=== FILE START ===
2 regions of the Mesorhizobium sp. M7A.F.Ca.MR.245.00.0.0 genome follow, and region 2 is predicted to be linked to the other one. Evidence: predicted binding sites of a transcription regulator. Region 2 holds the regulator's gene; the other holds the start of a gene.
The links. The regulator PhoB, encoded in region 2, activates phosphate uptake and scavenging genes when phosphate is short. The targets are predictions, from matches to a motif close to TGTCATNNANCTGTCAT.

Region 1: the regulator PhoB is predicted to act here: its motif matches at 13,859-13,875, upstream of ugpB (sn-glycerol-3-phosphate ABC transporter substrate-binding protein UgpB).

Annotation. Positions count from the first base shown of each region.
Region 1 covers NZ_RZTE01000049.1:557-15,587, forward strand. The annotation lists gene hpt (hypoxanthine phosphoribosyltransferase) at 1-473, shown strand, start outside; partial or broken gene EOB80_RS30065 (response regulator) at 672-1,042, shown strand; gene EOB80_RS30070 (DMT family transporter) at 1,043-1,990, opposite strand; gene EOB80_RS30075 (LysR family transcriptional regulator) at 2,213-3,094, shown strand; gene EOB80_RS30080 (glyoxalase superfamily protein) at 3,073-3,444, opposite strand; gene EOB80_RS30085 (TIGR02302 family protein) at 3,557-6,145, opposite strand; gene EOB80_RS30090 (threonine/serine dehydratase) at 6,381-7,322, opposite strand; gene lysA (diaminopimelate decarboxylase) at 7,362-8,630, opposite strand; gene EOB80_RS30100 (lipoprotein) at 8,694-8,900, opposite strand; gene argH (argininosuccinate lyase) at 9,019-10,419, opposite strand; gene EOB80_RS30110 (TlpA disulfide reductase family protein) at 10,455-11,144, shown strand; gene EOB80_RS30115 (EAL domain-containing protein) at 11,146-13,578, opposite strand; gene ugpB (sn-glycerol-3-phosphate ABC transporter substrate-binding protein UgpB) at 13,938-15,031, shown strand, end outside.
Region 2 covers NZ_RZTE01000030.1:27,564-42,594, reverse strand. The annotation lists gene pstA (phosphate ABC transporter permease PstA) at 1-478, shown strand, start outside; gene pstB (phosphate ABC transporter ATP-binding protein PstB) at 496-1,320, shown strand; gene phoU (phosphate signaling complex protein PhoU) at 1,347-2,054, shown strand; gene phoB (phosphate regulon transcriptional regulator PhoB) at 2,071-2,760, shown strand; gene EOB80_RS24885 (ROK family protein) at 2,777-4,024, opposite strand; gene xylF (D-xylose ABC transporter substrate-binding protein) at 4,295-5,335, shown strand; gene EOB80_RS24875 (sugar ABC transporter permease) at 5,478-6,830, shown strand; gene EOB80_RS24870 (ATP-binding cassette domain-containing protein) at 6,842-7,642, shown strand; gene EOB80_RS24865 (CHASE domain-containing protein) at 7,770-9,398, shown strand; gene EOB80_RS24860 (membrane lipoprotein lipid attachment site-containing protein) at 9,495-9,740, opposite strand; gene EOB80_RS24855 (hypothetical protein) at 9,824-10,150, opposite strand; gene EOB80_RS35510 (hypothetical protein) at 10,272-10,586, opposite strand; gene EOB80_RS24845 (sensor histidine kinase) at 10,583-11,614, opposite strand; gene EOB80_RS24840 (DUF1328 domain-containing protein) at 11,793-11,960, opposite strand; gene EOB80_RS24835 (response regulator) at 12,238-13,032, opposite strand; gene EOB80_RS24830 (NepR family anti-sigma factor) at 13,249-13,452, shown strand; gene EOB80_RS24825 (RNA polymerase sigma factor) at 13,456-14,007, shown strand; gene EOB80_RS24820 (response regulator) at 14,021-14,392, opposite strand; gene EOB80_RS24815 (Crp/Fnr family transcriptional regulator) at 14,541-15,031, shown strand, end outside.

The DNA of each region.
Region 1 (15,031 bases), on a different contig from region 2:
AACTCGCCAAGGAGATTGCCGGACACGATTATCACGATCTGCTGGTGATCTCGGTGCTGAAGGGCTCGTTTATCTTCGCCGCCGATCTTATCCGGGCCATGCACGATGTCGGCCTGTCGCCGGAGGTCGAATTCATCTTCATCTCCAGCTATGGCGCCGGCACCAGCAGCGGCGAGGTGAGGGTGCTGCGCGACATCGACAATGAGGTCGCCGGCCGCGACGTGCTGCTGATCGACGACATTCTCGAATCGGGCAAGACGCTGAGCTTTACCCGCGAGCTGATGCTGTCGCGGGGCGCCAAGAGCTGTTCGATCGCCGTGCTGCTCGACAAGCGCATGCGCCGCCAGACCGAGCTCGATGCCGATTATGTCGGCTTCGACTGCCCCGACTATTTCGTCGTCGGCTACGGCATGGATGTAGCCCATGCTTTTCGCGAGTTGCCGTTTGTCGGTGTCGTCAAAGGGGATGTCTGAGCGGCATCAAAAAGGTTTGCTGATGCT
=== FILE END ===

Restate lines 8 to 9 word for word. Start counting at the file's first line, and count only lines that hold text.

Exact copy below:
Region 1 (15,031 bases), on a different contig from region 2:
AACTCGCCAAGGAGATTGCCGGACACGATTATCACGATCTGCTGGTGATCTCGGTGCTGAAGGGCTCGTTTATCTTCGCCGCCGATCTTATCCGGGCCATGCACGATGTCGGCCTGTCGCCGGAGGTCGAATTCATCTTCATCTCCAGCTATGGCGCCGGCACCAGCAGCGGCGAGGTGAGGGTGCTGCGCGACATCGACAATGAGGTCGCCGGCCGCGACGTGCTGCTGATCGACGACATTCTCGAATCGGGCAAGACGCTGAGCTTTACCCGCGAGCTGATGCTGTCGCGGGGCGCCAAGAGCTGTTCGATCGCCGTGCTGCTCGACAAGCGCATGCGCCGCCAGACCGAGCTCGATGCCGATTATGTCGGCTTCGACTGCCCCGACTATTTCGTCGTCGGCTACGGCATGGATGTAGCCCATGCTTTTCGCGAGTTGCCGTTTGTCGGTGTCGTCAAAGGGGATGTCTGAGCGGCATCAAAAAGGTTTGCTGATGCT